Americans in Paris

My childhood next door neighbor, past travel buddy and friend is here in Paris this weekend using what little American vacation he gets yearly to revel in the amaze-balls that is Europe.  I don't know how he does it, but the man gets to Europe more than I get to the states - and I have family there...he just has pints and good wine to appreciate here. I'm baffled/jealous all at the same time.

In any case, last time he visited I was living in Cannes and flew up to (snowy, freezing my bootay off) Paris to hang with his group of travel friends - but this year I am a (freezing my bootay off) Parisian! So much better - so many more possibilities because I'm not a total tourist anymore, falling for the restaurant menus translated into fifty languages including pig latin. I can actually suggest places to go that are off the beaten path / not yet discovered by Rick Steves! (I know, I know, I'm kind of amazing).

Last night Neighb texted me asking for a wine/cheese bar extravaganza idea and I sent him the address of a place on rue de la Roquette called Resto Zinc - maybe you've heard of it? I was a little stressed to make a suggestion - what if it sucked? what if they wanted hip, modern Paris when I had sent them to hole-in-the-wall-authentic Paris? ahhhhh. crap. Copain and I had no Friday plans and ended up meeting them there as well - so I could torture myself with hoping things went well in person instead of from afar. awesome.

Our waiter was what I can only describe as a giant awkward nerd who I just felt bad for. yeah, poor dude. I asked if we could sit for a drink and a fromage plate and he looked at me confused and asked - pour diner? Well no, I clarified - just for wine and a fromage plate. Yeah, so pour diner then? he repeated. Umm, okay...if you say so...and so we followed him to one of the five tables that were so clearly hard for him to choose from.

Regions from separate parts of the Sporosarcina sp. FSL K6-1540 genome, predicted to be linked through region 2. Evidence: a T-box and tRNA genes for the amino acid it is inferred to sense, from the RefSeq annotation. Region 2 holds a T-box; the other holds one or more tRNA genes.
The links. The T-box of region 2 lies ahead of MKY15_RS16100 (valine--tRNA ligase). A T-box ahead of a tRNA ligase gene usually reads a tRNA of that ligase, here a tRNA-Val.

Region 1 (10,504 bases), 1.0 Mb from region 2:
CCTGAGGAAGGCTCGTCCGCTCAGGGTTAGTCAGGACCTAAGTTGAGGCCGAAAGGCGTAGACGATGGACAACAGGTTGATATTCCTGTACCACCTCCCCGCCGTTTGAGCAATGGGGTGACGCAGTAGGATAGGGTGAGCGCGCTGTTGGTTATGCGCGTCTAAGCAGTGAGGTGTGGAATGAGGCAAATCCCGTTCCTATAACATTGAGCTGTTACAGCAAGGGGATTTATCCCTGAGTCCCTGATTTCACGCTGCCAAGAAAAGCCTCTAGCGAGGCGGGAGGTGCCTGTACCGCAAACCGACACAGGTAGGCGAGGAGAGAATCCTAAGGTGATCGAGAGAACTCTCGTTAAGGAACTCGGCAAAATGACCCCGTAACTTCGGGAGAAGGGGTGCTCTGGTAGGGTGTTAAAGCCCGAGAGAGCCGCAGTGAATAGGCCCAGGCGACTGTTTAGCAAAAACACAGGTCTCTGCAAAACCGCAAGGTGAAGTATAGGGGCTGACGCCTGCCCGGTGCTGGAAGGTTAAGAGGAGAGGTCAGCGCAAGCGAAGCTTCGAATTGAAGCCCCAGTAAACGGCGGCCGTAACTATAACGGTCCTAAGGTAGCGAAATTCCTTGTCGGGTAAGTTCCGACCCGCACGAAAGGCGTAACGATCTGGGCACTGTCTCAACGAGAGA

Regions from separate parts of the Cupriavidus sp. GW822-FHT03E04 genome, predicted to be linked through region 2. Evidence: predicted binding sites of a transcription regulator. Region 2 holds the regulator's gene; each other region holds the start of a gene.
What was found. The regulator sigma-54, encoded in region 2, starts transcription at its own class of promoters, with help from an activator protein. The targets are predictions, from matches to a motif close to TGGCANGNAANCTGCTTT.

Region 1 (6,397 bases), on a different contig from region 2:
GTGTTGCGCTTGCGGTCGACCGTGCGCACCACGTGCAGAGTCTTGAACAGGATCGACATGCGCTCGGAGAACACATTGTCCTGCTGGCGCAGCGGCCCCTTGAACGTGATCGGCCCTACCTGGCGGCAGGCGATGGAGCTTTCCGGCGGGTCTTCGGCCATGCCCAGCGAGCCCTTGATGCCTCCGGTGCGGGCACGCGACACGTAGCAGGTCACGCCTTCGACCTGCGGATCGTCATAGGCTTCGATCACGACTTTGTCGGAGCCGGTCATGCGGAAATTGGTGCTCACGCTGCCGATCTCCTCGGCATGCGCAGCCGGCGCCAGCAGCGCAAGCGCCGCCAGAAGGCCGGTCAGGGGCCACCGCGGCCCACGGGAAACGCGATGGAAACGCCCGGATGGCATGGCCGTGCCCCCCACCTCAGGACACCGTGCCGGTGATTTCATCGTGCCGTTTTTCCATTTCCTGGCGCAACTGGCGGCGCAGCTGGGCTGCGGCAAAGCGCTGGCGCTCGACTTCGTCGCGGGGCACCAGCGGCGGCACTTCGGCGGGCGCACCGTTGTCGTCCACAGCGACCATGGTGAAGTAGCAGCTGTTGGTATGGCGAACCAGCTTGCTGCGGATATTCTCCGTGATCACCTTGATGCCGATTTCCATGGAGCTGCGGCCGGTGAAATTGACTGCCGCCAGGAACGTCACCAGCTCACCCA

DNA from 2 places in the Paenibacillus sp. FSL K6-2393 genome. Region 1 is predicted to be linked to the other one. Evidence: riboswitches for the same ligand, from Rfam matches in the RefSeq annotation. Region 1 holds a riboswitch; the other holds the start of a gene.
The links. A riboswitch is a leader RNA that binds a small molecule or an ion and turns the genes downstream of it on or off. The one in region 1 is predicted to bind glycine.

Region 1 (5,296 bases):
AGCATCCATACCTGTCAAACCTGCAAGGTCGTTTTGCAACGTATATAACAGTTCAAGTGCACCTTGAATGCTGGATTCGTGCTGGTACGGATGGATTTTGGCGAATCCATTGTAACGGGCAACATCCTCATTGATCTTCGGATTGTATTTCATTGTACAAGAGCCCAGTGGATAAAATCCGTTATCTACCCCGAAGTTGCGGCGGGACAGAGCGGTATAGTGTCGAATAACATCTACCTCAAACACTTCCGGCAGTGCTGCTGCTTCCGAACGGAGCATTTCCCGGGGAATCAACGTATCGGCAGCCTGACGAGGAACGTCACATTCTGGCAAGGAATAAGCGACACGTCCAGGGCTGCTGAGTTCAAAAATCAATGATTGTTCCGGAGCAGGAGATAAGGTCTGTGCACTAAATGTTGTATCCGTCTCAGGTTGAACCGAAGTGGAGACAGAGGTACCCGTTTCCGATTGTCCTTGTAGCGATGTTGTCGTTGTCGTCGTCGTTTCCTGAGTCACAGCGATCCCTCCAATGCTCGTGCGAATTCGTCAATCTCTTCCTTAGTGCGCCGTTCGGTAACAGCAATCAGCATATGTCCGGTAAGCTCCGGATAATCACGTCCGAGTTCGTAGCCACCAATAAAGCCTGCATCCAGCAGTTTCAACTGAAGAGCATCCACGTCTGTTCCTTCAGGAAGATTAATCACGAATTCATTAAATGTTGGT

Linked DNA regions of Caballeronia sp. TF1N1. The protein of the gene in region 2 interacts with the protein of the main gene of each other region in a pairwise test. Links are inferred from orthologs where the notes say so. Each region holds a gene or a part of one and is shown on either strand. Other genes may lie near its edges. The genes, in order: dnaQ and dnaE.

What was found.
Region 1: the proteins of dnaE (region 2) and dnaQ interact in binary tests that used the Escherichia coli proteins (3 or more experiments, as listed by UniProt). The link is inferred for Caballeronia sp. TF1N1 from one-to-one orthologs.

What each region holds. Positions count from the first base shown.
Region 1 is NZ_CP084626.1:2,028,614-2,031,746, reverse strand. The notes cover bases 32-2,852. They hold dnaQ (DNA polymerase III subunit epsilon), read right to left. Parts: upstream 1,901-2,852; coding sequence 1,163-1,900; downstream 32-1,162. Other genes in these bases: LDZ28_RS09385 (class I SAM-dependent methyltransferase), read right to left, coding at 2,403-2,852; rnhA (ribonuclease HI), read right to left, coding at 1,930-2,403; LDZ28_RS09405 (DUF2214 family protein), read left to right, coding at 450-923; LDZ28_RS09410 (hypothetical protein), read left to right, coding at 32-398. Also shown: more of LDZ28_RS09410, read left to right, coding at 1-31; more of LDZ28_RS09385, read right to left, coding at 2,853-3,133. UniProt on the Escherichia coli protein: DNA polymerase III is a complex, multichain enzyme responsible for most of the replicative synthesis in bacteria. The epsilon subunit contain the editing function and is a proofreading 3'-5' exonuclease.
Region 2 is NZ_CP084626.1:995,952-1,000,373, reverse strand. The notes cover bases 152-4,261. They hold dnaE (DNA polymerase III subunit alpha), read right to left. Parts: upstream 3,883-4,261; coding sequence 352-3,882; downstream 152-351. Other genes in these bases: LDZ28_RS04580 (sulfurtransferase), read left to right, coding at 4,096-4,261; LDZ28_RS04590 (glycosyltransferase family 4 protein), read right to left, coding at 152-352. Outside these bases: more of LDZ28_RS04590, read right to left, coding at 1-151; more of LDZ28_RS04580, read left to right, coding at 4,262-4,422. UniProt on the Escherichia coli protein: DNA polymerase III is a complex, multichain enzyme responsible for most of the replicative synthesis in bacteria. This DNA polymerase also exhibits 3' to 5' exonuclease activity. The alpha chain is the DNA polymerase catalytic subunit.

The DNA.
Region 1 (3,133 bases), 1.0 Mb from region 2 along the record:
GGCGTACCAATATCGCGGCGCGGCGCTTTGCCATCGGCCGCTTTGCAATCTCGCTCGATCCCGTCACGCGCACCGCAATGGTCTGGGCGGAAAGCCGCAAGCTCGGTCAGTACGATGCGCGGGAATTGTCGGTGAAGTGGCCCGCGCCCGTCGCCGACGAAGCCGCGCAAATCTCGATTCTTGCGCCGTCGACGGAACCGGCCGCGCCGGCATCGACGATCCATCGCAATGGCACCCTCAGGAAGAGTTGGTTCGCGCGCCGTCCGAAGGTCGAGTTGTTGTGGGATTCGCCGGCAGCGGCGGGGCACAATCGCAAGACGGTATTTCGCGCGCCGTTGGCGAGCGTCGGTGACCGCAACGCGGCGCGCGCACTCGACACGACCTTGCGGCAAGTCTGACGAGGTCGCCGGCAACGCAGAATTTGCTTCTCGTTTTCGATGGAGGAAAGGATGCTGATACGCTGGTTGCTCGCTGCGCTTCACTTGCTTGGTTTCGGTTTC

After perusing the wine and cheese menu we decided on a Côte du Rhone red and the assiette dégustation (tasting plate) of fromage...basically happiness for about 35 Euros.  When we signaled that we were ready to order Monsieur Bizarre decided it was a good time to tell us that the kitchen wouldn't be open for another "petite demie-heure" - little half an hour (as opposed to a big half an hour?). Okay, then we'll just take the wine and then in the little half an hour we'll take the cheese - merci. 

He arrived with our glasses and our bottle and jauntily set it all down on the table. But I glimpsed the bottle before he could start pouring - and Côte du Rhone it was NOT. When I kindly pointed this out to him, his awkward level went up about five notches - and then six more when I looked at the menu and mentioned that it was about 8 Euros more expensive than our original order. Not ones to cause a scene, we agreed to try the Côtaux du Loire that he had brought instead and he took this as an opportunity to explain the amaze-balls quality of grapes in the Loire Valley and the leeetle keeek that the wine had due to the richness of the grape mélange...ohh la la, this one knows how to sell it!

A petite forty-five minutes later and after a firm word from Copain to Monsieur Bizarre, our cheese platter made its grand entrance into the world and onto our table....and all was forgotten.  Two more bottles of Côte du Rhone followed, the restaurant filled with chattering Parisiens, and even though we were clearly the loud obnoxious American table, they seemed to accept our imposing presence in this little corner of France.  

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